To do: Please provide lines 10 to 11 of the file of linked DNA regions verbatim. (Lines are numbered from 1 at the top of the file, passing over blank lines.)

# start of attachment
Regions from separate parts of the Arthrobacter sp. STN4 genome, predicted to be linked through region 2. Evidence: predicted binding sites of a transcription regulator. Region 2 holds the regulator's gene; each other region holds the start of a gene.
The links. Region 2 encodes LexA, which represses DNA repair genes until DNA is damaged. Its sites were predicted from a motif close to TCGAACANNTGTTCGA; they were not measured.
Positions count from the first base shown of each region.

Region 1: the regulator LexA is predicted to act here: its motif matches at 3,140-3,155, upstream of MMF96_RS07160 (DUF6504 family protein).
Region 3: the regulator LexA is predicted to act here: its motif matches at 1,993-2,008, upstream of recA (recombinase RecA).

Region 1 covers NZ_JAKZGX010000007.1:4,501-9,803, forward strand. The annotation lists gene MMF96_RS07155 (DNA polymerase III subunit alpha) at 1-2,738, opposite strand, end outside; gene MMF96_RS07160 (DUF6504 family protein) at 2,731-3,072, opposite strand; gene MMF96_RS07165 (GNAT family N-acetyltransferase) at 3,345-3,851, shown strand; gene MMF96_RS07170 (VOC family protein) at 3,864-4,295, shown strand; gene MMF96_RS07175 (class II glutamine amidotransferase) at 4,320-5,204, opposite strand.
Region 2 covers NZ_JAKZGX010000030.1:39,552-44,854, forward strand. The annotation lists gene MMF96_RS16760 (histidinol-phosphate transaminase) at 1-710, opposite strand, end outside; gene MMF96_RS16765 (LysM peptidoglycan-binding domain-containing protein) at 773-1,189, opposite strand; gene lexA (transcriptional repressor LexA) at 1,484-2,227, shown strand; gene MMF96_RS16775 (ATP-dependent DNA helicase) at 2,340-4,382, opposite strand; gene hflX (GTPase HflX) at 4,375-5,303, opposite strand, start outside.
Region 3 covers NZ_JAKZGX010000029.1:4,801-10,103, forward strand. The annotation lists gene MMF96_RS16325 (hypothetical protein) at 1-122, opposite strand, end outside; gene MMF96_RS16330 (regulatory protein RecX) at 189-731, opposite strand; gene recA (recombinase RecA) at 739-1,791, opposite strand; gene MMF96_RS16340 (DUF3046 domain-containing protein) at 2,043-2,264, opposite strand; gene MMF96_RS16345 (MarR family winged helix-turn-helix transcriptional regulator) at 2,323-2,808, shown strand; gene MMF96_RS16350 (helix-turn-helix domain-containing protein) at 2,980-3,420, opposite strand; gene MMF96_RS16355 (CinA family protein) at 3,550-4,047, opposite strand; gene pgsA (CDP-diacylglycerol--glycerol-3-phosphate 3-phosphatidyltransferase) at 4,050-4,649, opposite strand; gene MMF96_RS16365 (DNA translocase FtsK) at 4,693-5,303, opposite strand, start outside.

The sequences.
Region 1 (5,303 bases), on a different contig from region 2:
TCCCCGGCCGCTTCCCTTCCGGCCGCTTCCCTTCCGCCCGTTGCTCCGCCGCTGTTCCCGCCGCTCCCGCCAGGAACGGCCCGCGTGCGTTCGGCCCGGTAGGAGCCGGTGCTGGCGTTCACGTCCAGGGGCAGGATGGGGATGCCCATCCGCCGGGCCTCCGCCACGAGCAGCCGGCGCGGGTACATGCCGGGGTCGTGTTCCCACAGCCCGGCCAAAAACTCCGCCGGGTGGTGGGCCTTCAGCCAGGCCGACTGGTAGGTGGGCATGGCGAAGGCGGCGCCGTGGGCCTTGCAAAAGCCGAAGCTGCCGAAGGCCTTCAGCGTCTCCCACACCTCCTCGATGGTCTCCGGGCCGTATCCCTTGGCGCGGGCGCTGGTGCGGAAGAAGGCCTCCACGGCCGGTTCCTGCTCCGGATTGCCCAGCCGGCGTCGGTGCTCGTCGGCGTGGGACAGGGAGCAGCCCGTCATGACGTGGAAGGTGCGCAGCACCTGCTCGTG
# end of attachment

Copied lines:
Region 1 (5,303 bases), on a different contig from region 2:
TCCCCGGCCGCTTCCCTTCCGGCCGCTTCCCTTCCGCCCGTTGCTCCGCCGCTGTTCCCGCCGCTCCCGCCAGGAACGGCCCGCGTGCGTTCGGCCCGGTAGGAGCCGGTGCTGGCGTTCACGTCCAGGGGCAGGATGGGGATGCCCATCCGCCGGGCCTCCGCCACGAGCAGCCGGCGCGGGTACATGCCGGGGTCGTGTTCCCACAGCCCGGCCAAAAACTCCGCCGGGTGGTGGGCCTTCAGCCAGGCCGACTGGTAGGTGGGCATGGCGAAGGCGGCGCCGTGGGCCTTGCAAAAGCCGAAGCTGCCGAAGGCCTTCAGCGTCTCCCACACCTCCTCGATGGTCTCCGGGCCGTATCCCTTGGCGCGGGCGCTGGTGCGGAAGAAGGCCTCCACGGCCGGTTCCTGCTCCGGATTGCCCAGCCGGCGTCGGTGCTCGTCGGCGTGGGACAGGGAGCAGCCCGTCATGACGTGGAAGGTGCGCAGCACCTGCTCGTG